The changing face of Chinese dining In Hawaii
Friday - February 02, 2007
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Hong Kong Harbor View owner Li
May Tang and chef Chih Chieh
Ask Chef Chih Chieh Chang, the talented executive chef at Shanghai Bistro and Hong Kong Harbor View, the dishes of which he’s most proud, and he might just answer “the panda.”
Not that there’s panda on the menu at either of these top class Chinese restaurants - he’s referring to the tiny hand sculptures that he makes out of marzipan for special occasions.
On the morning we’re chatting, he’s just modeled a boar (for Chinese New Year), a family of pandas and a multicolored fish. After all, if you can’t play with your food from time to time, where’s the fun?
But while Chang might have fun when it comes to letting his artistic talent run riot, he’s serious about his role in creating some of the best Chinese fusion cuisine in Honolulu.
Shanghai Bistro and Hong Kong Harbor View owner Li May Tang is just as serious. She travels constantly, and often comes back from trips overseas with recipes and changing trends for the chefs to study.
For Chang, changing the face of Chinese dining in Hawaii is all about changing the presentation, the flavor and the look of Chinese food.
“We keep the more traditional Chinese food at Hong Kong Harbor View,” he says, “but at Shanghai Bistro we like to look at things in a different way, and always come up with something new and unusual.”
‘We keep the more traditional
Chinese food at Hong Kong
Harbor View,’ says Chef Chih
Chieh Chang, ‘but at Shanghai
Bistro we like to look at things
in a different way.’
New and unusual dishes include a sizzling hot and spicy tenderloin steak, fried bacon with prawn scallop rolls, and a coconut crusted live Dungeness crab.
This month there’s an opportunity to sample some of chef ‘s best dishes in the New Year’s menu, which is just $228.99 for 10 people. Included in the Kung Hee Fat Choy celebration menu will be jai and gau, and on Feb. 18 there will be lion dancing and firecrackers too. Jai, the simple monk’s food, takes on gourmet proportions when it’s prepared at Hong Kong Harbor View, and many who’ve tried it swear that it’s the best-tasting jai they’ve had.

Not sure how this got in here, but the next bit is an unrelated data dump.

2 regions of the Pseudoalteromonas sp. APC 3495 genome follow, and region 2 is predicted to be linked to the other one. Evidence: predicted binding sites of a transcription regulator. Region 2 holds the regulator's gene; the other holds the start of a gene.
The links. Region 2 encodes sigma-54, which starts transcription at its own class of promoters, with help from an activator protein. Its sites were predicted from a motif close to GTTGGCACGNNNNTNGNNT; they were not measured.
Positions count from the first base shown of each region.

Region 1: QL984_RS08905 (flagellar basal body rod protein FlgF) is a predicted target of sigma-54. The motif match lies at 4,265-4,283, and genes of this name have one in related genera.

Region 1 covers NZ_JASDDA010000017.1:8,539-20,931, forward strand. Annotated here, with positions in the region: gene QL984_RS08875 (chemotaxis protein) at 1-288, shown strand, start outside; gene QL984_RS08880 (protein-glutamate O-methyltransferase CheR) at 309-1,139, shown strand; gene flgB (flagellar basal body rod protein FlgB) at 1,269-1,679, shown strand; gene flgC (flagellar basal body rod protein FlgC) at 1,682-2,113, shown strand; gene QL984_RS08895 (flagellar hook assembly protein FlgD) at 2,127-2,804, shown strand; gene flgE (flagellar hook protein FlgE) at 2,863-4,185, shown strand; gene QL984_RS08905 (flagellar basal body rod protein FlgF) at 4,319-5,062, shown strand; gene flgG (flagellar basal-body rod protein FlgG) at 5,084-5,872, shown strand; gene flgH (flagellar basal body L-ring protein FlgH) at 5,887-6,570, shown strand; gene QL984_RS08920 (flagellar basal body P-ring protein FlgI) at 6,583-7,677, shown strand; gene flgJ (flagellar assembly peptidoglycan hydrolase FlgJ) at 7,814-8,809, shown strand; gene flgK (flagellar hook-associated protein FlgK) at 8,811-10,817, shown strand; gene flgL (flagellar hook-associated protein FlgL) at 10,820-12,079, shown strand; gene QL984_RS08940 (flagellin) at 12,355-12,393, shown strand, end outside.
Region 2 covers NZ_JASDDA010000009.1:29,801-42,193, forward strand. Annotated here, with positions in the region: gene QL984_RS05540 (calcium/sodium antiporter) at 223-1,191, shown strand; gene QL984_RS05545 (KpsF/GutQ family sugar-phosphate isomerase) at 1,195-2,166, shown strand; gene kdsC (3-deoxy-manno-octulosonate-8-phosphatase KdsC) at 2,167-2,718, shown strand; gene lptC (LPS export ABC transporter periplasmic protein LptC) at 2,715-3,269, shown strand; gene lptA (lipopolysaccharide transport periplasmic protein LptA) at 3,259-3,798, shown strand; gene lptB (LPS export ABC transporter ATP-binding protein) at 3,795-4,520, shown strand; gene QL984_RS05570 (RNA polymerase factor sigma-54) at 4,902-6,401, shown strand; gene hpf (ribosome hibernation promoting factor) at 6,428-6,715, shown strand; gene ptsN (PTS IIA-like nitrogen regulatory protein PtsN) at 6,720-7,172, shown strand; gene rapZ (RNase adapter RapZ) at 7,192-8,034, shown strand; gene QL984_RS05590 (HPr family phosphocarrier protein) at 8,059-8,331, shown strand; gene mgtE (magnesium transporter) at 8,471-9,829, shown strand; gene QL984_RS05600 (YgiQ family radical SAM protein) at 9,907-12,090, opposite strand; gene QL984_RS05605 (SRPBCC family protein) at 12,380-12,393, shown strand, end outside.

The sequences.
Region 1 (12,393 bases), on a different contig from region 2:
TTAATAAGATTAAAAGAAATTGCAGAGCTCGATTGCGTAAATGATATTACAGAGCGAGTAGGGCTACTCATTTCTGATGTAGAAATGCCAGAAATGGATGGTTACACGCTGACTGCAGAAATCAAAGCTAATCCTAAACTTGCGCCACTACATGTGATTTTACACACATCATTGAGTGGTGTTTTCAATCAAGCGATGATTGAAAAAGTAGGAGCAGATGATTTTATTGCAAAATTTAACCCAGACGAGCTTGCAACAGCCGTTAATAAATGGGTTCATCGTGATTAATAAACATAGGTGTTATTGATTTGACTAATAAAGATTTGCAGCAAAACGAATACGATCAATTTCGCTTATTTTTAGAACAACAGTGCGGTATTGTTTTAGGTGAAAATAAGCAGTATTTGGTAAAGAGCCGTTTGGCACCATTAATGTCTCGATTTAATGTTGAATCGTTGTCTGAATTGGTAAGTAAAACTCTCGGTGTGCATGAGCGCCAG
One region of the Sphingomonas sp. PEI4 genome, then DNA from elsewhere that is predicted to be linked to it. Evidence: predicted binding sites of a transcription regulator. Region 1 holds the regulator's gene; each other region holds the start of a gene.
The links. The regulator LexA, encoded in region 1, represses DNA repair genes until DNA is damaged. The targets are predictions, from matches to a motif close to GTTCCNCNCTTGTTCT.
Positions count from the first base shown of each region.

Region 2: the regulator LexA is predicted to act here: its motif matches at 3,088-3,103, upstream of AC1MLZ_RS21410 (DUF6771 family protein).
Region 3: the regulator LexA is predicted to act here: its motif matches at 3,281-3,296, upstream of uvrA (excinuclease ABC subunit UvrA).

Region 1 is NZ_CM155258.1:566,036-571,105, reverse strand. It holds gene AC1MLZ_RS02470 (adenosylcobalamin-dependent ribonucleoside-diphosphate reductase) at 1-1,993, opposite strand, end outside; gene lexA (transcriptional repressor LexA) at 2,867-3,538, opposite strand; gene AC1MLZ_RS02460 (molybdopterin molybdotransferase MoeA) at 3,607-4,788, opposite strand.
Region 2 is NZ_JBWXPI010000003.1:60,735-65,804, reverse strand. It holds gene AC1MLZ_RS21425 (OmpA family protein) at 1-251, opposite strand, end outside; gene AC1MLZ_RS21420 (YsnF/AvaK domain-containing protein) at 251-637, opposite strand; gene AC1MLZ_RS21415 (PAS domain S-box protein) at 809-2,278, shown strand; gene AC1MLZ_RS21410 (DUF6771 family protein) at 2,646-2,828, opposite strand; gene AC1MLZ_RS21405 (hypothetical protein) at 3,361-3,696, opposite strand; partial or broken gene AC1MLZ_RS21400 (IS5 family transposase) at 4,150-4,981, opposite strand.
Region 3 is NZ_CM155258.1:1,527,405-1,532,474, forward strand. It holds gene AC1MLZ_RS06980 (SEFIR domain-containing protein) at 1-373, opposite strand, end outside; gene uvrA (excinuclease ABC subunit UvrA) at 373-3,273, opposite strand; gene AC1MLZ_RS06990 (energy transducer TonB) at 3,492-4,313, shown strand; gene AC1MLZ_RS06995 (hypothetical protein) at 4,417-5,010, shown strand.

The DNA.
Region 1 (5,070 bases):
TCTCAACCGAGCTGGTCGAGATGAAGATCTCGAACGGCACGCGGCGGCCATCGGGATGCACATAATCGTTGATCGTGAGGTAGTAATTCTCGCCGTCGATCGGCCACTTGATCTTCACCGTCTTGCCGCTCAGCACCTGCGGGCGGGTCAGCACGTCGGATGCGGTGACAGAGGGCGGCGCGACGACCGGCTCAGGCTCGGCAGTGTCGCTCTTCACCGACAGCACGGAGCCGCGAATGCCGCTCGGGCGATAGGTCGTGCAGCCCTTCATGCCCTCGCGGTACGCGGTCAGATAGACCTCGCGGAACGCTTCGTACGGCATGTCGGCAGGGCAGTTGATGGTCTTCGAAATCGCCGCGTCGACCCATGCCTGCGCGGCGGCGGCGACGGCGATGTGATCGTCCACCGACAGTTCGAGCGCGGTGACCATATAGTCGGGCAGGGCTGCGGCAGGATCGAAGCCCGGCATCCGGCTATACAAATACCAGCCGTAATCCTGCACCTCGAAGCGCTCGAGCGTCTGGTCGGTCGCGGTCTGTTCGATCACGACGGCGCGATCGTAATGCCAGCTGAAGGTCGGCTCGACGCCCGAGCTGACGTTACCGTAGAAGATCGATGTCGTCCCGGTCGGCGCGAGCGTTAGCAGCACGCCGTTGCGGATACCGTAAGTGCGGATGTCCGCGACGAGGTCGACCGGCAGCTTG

“It takes a long time for chef to prepare the jai,” says Tang,“but our customers know that and appreciate the difference.”
That other good luck staple of Chinese New Year, gau, is also on the menu this month at both Hong Kong Harbor View and Shanghai Bistro, and the chef assures me that his gau bears little resemblance to the overly sticky, sometimes tasteless offerings that can be found around town.
“Mine is very moist, very tasty,” he says with a smile.
“The chefs here are very proud of what they do,” says Tang, who runs a tight ship and an even tighter kitchen. “There’s a compromise, sometimes between what the chefs want to create and the taste of what customers want,” she says,“but for the most part, the dishes reflect both the creativity of the culinary team - and the taste that local customers want.”
The Hong Kong Harbor View Kung Hee Fat Choy menu for eight-10 people features Alaskan King Crab Leg, Shark’s Fin with Seafood Soup, Live Dungeness Crab Sautéed with Fresh Coconut and Dried Garlic, Live Maine Lobster sautéed with Black Pepper and Butter Sauce, Peking Duck, Flaming Tenderloin Steak, Steamed Whole Fish, Golden Mushroom with Cabbage, Smoked Salmon Fried Rice, Mango Pudding, Jai and Gau. All dishes are made without the use of MSG.
Hong Kong Harbor View Seafood Restaurant
1 Aloha Tower Drive Honolulu 566-9989
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